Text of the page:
Often overlooked by tourists, Nakhon Nayok is beginning to make a comeback as a destination for adventure and cultural thrill seekers. Since it is located only 106 kilometers from Bangkok, the province is often seen as merely a day trip destination. But all that is starting to change. Famous for its incredible scenery (including a number of waterfalls and parks), adventure activities, historical sites and agricultural pursuits, Nakhon Nayok is a prime destination for visitors to Thailand.
The province borders Prachin Buri, Chachoengsao, Saraburi, Nakhon Ratchasima and Pathum Thani, and spands over 2,000 square kilometers. The northern area of the province is dominated by the Don Phaya Yen mountain range, part of the Khoa Yai National Park. The highest peak, Yod Khao Kiew, reaches 1,292 meter above sea level. However the province’s central region lies on the plain of the Maenam Nakhon Nayok.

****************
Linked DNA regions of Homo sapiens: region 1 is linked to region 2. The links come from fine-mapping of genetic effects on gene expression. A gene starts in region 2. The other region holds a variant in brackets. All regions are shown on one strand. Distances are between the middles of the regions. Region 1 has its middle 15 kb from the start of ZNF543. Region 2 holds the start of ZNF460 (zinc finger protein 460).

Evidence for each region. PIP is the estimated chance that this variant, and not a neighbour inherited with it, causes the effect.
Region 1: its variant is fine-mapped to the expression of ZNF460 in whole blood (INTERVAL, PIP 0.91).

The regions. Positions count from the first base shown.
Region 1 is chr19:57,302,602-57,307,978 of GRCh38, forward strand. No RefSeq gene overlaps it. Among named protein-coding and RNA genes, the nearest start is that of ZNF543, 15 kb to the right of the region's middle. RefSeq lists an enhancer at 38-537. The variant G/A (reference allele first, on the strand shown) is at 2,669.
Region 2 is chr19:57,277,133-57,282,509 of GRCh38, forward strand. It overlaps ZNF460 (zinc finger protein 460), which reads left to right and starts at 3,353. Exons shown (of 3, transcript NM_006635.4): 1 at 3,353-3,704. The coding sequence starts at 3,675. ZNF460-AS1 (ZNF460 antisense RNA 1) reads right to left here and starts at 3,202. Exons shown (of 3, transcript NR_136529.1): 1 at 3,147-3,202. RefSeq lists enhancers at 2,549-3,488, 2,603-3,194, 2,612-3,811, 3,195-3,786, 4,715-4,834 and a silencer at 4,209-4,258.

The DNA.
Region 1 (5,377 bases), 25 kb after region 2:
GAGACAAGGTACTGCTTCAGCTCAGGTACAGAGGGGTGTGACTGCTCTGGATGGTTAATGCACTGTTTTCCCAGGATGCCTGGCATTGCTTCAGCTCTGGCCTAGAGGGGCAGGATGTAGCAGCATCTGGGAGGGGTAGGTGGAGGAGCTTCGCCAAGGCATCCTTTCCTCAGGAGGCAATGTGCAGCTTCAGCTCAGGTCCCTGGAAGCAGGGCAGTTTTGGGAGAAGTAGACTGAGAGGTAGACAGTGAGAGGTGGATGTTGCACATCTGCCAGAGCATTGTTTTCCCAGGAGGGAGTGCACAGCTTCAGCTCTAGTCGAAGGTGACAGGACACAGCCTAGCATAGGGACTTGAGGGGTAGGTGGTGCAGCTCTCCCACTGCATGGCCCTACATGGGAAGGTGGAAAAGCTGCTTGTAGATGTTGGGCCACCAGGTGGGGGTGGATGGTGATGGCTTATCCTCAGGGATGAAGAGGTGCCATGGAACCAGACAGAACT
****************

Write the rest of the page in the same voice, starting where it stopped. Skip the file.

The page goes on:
Nakhon Nayok dates back over 900 years to Dvaravati period. Archeological evidence suggests that the first inhabitants settled in the southern region, but by the Ayutthaya period, much of the community had moved east to a more forested region of the province called Ban Na. The highland was infertile due to highly acidic soil and it was not until the exemption of the paddy field tax that people began settling the region in earnest.